Argentina Bans on Bond Payments Dropped by U.S. Judge

  • Country said it has met conditions needed to lift injnctions
  • Move allows Argentina to proceed with $15 billion bond sale

Argentina’s officially back in the international credit markets.

A judge overseeing lawsuits tied to Argentina’s 2001 sovereign debt default dropped orders barring the nation from issuing bonds and sanctioning its return to the global debt markets after a 15-year absence.

U.S. District Judge Thomas Griesa’s order came after the world’s eighth-largest country said it dropped a law barring payment to holdout creditors and paid bondholders who settled earlier this year, including a $2.3 billion deal with Paul Singer’s Elliott Management Corp. The judge set those conditions for the orders to be dropped.

Argentina now can go ahead with a planned $15 billion bond sale to pay off the holdout creditors from a 2001 default.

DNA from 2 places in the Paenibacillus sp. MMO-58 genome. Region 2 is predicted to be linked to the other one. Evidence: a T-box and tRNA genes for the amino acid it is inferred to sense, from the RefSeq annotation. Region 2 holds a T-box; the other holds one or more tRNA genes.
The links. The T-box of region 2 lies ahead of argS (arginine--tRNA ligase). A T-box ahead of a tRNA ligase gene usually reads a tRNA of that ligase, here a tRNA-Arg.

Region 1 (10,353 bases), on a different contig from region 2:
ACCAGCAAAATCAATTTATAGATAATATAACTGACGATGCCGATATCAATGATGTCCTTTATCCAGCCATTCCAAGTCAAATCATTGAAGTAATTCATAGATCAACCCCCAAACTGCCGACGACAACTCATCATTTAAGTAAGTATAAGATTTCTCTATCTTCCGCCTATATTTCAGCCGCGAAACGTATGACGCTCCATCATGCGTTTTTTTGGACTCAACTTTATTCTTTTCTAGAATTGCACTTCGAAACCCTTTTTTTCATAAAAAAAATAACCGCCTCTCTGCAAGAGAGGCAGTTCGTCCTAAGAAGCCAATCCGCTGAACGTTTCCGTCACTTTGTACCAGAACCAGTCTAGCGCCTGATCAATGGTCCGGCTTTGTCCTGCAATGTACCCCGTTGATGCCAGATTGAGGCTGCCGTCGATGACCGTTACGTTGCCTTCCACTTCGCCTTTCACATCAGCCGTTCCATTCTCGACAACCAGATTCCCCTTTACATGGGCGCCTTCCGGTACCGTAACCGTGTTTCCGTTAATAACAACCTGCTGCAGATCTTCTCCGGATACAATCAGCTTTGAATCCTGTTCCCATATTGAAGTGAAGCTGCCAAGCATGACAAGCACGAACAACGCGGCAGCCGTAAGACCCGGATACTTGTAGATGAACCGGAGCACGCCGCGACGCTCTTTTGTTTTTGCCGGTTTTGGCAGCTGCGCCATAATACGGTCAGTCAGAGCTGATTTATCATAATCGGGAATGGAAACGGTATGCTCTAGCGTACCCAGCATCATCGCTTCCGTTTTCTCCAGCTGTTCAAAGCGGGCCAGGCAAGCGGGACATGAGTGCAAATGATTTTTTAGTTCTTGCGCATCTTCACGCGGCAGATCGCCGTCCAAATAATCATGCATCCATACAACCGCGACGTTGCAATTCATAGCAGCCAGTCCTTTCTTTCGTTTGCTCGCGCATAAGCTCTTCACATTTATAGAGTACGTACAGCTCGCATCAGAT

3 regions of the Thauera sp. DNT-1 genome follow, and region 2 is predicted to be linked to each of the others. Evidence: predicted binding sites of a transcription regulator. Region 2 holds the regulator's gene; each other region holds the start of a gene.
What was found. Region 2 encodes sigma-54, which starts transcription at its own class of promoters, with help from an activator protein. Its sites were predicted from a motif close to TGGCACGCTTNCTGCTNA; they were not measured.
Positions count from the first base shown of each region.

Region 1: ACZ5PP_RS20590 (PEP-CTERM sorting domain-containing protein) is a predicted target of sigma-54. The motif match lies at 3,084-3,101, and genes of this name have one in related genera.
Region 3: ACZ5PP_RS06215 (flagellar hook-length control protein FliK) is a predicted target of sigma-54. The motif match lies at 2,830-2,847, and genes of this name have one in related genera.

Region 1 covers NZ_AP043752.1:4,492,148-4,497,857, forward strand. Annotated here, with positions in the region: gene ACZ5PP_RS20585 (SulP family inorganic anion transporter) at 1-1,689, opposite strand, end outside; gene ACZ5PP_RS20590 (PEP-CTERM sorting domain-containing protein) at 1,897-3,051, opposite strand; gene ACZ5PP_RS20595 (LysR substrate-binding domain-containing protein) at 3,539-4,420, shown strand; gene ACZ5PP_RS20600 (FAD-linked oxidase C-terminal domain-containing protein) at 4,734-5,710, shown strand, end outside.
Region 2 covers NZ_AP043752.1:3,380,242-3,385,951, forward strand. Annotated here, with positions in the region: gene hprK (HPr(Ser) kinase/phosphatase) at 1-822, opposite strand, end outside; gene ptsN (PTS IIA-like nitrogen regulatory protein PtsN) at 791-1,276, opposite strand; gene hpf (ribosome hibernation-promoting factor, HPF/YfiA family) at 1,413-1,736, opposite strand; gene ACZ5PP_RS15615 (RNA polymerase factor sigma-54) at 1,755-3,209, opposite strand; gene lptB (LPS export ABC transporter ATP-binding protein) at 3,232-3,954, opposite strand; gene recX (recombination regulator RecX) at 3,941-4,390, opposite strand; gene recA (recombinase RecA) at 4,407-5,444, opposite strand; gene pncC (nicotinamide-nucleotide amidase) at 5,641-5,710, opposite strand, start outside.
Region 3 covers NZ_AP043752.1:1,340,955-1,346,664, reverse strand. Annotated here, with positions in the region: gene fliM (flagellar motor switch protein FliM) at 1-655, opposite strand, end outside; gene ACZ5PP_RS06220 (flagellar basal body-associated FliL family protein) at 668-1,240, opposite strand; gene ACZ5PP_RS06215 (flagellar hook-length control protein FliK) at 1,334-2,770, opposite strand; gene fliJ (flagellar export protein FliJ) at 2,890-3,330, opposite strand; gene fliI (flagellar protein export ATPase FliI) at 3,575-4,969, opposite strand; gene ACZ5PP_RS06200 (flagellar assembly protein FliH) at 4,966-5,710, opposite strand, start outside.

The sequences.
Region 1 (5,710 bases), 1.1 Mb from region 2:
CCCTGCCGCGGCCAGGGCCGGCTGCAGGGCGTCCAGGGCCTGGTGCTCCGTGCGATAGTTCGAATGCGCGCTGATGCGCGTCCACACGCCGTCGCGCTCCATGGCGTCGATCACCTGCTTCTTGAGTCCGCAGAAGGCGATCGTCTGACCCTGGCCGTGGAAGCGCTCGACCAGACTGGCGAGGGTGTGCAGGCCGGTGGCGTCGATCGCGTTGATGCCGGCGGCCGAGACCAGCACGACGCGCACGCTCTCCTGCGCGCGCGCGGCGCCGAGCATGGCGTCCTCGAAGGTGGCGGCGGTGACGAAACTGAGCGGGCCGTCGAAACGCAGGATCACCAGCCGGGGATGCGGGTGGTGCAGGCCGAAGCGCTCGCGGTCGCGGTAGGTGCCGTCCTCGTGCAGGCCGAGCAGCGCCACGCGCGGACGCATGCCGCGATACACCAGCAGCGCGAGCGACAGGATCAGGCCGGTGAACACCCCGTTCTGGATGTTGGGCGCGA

“We had a mandate from the people of Argentina, which told us, we no longer want to be part of the previous framework, we want to be part of the world,” Finance Minister Alfonso Prat-Gay said at an April 19 news conference. “We’re entering a new phase, where Argentina can set sail, leaving the troubled waters behind and focusing on everything we’ll be able to do to transition into a growing, orderly economy.”

Argentina’s defaulted bonds due 2033, which trade with accrued interest, fell 0.8 cent to 126.9 cents on the dollar at 11:07 a.m. in New York, after eight days of gains that brought the bond to a record high on April 21.

Elliott and other hedge funds won the injunctions to block Argentina from paying on its restructured debt to try to force the nation to the negotiating table. They triggered a new default in 2014 when Argentina refused to pay the hedge funds.

After the election of Argentine President Mauricio Macri in December, the county reopened talks with the hedge funds and settled. Macri’s predecessor, Cristina Fernandez de Kirchner, had refused to negotiate and Argentina frequently defied the orders of U.S. judges.

The case is NML Capital v. Republic of Argentina, 08-cv-06978, U.S. District Court, Southern District of New York (Manhattan).

Before it's here, it's on the Bloomberg Terminal.